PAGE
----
It's been more than a month since Australia under-armed its tourism advertising campaign at New Zealanders, but it wasn't until this week that our tourism board got its equivalent up on its foils and across the ditch.
But who is winning the trans-Tasman tourism ad battle, Australia or New Zealand?
Entitled 'Stop dreaming about New Zealand and go', the ad begins with an Australian man asleep in bed being woken up by a Kiwi who has seemingly snuck into his bed to awaken him up by whispering sweet kia oras in his ear.
A conversation follows about the man's dreams about coming to New Zealand... and having a beard.
Nothing odd about the ad so far. Just two men in bed talking about body hair.
Both men are then transported to a crayfish restaurant which is filled with other people having dreams of Aotearoa with 'dream guides' who have taken them there.
Then there's a montage of both men experiencing cycle trails, jet boating and finally soaking up in a hot tub in the middle of a paddock.
It's here where the two men are met by a giant kiwi bird.
"I don't want this dream to be over," the Aussie man says as his beard disappears and his journey back to his bed in Australia begins.
While it reads like the campaign's creators may have been watching A Christmas Carol a few times before creating this advertisement, don't worry. There's no ghosts from holiday's past in this ad.
The ad instead finishes with the line: "It doesn't have to be, just book a ticket."
Meanwhile, Australia's ad was very un-Australian: it conceded pavlova is a New Zealand invention, while listing many of Aotearoa's other achievements.
According to Bodo Lang, a senior lecturer in marketing at the University of Auckland, both ads hit the mark and get their message across.
"They are both good. They are doubly culturally appropriate, ie what Australians seek and what NZ is like and vice versa," Lang told Newshub.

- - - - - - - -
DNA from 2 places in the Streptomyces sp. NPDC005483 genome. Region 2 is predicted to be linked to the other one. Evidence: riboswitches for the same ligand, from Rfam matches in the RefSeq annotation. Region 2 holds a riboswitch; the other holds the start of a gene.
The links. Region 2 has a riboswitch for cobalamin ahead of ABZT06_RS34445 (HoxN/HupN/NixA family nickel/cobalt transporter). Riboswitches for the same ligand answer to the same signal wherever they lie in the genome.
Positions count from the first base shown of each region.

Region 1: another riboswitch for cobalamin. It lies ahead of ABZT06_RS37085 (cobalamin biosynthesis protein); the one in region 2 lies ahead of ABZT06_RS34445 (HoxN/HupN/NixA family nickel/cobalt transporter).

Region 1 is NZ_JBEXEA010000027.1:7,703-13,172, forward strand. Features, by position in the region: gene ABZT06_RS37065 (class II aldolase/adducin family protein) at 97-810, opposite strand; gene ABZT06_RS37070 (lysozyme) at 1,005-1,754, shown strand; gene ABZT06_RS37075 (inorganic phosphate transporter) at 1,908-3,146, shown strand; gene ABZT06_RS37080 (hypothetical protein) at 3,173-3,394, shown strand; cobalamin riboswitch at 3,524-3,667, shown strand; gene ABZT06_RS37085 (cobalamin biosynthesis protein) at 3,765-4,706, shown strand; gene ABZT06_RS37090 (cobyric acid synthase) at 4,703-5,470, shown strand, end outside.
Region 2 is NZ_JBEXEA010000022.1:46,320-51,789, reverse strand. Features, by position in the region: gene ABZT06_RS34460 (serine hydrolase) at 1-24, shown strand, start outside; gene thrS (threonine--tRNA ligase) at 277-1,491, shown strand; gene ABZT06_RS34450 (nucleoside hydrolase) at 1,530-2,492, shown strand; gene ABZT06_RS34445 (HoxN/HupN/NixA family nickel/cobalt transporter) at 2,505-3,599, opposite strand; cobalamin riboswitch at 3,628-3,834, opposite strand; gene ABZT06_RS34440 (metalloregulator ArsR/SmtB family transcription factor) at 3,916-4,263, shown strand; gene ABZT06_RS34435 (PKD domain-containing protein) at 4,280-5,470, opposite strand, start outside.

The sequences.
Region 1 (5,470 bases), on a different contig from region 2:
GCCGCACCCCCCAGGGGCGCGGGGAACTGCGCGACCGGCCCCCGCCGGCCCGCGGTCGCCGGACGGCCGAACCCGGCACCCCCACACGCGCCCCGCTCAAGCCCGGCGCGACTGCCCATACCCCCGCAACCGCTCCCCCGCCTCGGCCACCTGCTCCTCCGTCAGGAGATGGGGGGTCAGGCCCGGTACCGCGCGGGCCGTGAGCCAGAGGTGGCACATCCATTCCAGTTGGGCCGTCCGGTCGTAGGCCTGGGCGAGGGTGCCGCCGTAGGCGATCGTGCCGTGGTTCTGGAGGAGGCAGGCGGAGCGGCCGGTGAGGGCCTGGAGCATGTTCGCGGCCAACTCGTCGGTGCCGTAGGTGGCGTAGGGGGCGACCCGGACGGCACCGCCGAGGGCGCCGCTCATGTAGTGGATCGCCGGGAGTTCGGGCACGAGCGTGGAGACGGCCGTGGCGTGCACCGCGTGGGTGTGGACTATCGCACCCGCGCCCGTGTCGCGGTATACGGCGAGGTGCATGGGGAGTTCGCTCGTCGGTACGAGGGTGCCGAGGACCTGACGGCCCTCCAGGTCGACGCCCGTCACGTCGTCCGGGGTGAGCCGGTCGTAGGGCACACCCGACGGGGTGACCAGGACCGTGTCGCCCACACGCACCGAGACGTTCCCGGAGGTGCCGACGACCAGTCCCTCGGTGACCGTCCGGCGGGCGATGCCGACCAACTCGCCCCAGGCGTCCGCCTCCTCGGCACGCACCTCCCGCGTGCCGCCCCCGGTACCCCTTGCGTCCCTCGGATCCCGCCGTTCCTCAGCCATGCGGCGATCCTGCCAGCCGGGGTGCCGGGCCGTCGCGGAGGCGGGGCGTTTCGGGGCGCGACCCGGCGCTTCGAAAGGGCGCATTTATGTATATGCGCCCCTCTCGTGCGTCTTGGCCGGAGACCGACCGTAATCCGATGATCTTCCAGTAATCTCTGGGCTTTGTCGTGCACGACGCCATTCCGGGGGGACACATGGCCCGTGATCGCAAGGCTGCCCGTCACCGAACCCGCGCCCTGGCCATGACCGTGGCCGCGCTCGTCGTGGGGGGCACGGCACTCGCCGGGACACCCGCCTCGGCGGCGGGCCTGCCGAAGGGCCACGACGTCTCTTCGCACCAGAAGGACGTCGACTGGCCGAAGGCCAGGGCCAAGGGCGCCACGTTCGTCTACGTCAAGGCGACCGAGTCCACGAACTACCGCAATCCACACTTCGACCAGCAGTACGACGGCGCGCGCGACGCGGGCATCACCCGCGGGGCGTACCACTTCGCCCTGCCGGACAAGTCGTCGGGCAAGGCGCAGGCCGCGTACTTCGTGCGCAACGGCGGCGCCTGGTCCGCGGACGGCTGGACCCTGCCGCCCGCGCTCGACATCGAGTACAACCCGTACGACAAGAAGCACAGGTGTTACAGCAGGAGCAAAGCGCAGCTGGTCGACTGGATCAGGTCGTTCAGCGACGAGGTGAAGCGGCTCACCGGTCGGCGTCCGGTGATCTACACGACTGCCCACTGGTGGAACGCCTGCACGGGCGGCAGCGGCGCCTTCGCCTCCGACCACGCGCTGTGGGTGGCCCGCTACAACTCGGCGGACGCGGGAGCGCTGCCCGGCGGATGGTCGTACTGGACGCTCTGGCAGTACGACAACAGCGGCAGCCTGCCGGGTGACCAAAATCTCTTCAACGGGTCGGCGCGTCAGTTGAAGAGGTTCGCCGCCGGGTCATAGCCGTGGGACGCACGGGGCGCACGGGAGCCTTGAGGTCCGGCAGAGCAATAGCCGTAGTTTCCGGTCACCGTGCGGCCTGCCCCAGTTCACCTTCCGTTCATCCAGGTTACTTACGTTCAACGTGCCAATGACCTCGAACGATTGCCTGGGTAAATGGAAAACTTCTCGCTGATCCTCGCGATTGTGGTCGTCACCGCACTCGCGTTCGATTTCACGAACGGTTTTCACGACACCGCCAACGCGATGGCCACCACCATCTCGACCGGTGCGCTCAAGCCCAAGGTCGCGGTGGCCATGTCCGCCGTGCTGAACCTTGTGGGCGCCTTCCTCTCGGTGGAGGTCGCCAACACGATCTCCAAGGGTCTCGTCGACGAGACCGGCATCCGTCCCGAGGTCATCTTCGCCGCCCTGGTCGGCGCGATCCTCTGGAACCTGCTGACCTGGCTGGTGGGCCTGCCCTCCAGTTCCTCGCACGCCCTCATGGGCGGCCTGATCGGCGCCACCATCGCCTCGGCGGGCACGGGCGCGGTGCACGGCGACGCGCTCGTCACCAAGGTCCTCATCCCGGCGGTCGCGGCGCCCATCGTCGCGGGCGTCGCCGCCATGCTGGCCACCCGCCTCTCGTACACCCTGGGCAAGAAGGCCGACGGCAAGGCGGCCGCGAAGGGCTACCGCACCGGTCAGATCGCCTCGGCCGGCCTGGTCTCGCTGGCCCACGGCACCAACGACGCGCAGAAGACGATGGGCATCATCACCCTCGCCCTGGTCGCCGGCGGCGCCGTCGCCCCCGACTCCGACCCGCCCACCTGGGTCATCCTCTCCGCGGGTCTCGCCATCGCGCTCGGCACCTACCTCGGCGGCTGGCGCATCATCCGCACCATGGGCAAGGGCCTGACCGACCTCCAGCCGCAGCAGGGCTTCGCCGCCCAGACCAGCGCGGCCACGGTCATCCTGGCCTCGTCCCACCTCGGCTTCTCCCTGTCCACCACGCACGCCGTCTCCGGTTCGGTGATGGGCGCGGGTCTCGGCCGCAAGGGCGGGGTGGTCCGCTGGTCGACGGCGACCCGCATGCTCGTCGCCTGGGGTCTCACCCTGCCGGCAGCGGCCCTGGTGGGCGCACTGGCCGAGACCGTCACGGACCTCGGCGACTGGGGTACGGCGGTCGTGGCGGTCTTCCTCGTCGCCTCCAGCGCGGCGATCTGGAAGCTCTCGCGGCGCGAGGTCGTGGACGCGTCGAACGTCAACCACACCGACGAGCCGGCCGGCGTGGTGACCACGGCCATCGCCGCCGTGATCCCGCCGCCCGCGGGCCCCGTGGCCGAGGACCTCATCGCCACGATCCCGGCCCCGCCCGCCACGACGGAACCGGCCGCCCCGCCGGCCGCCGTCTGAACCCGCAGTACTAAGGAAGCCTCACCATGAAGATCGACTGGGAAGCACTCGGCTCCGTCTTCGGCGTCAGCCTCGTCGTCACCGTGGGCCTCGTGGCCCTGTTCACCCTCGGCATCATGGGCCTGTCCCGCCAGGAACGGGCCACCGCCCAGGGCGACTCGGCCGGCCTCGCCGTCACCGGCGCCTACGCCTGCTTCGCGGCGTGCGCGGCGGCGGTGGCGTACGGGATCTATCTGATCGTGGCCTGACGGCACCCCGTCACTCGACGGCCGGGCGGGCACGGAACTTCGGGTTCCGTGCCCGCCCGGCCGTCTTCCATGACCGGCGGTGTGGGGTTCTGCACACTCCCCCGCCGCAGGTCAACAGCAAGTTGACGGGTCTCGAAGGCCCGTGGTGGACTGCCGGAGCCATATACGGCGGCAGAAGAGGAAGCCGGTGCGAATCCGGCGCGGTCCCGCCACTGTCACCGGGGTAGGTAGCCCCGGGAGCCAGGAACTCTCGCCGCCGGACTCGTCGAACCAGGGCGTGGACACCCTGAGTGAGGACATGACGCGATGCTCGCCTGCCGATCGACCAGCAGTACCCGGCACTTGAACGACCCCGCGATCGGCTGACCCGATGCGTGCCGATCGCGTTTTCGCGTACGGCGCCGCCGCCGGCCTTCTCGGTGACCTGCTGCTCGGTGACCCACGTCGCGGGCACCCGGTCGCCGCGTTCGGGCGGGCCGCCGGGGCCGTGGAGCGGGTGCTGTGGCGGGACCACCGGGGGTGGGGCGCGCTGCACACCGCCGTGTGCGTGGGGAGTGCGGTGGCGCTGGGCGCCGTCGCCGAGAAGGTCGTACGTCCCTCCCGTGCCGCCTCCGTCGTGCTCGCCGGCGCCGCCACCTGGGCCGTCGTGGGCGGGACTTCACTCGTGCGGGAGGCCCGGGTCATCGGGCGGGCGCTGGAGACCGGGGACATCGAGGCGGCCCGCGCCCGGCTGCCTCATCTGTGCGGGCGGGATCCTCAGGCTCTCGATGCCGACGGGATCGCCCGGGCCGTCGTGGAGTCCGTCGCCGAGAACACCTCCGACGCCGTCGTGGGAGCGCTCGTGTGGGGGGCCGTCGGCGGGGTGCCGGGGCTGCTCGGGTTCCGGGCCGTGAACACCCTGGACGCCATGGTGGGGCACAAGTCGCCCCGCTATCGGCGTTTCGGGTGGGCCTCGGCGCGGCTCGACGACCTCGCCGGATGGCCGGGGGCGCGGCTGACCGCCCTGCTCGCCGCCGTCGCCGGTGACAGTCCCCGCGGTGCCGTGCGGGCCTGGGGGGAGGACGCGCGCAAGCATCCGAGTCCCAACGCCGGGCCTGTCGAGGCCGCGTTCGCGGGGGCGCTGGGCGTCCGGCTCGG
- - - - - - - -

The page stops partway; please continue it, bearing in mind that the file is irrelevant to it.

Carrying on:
He said neither ad shows much city life, which he says is sensible as consumers may feel caged in, so showing landscapes is simple but effective.
"They both seem like appropriate representations of their countries: One feels large/corporate, while the other feels disruptive and quirky/like a start-up," he said.
So, has New Zealand smashed it out of the park, or has Australia got us stumped with its budget and beauty? It's time to break the ads down and find out who did it better.
Bodo Lang says both ads "show off" their respective countries, particularly landscapes, but says Australia shows off more. Well done, Aussie. First points to you.
Perhaps not surprisingly, the New Zealand ad is more humorous and creative, according to Lang.
"As a result, it takes the audience through a wider emotional journey (suspense, surprise, humour, exhilaration, calm)."
Win: New Zealand
Lang says the Australian ad uses some powerful mechanisms such as flattery and playing on the rivalry between Aussie and New Zealand, but does feel a bit like a montage of stock footage.
He said the Aussie ad is likely to wear out faster because "ultimately it is simpler, while the New Zealand ad is more abstract and may be re-watched more often".
"They are both memorable but the Aussie ad is easier to make sense of and to explain to others," he said.
Also, there was no sign of Rod Stewart at any stage in New Zealand's video. This could have resulted in disqualification, or at least a yellow card.
"The Australian ad is likely to have a broader appeal because it's message is simple, while the New Zealand ad is quite intellectual and layered," Lang said.
Both ads include the all important call to action.
"Just book a ticket! - New Zealand
"Isn't it time you added another first to your list?" - Australia
Lang says the New Zealand messaging is clearer as it straight up tells you what to do, whereas the Australian ad just asks a question.
Win: New Zealand
While I like the storyline of New Zealand's ad more, I was disappointed with the lack of Aotearoa's scenery included in the ad. Australia did a better job at showing off its country, and after all, that's what the ad is selling.
So, that makes this battle a tie.
There will be no super over, no golden goal, no referee constantly penalising New Zealand (that one is for you Warriors fans out there).
To decide just who did it better, we will use the highly unscientific method of an internet poll.
Place your vote below and share your thoughts on the Newshub Travel Facebook Group.
If the poll doesn't show up below, you can vote by clicking on this link.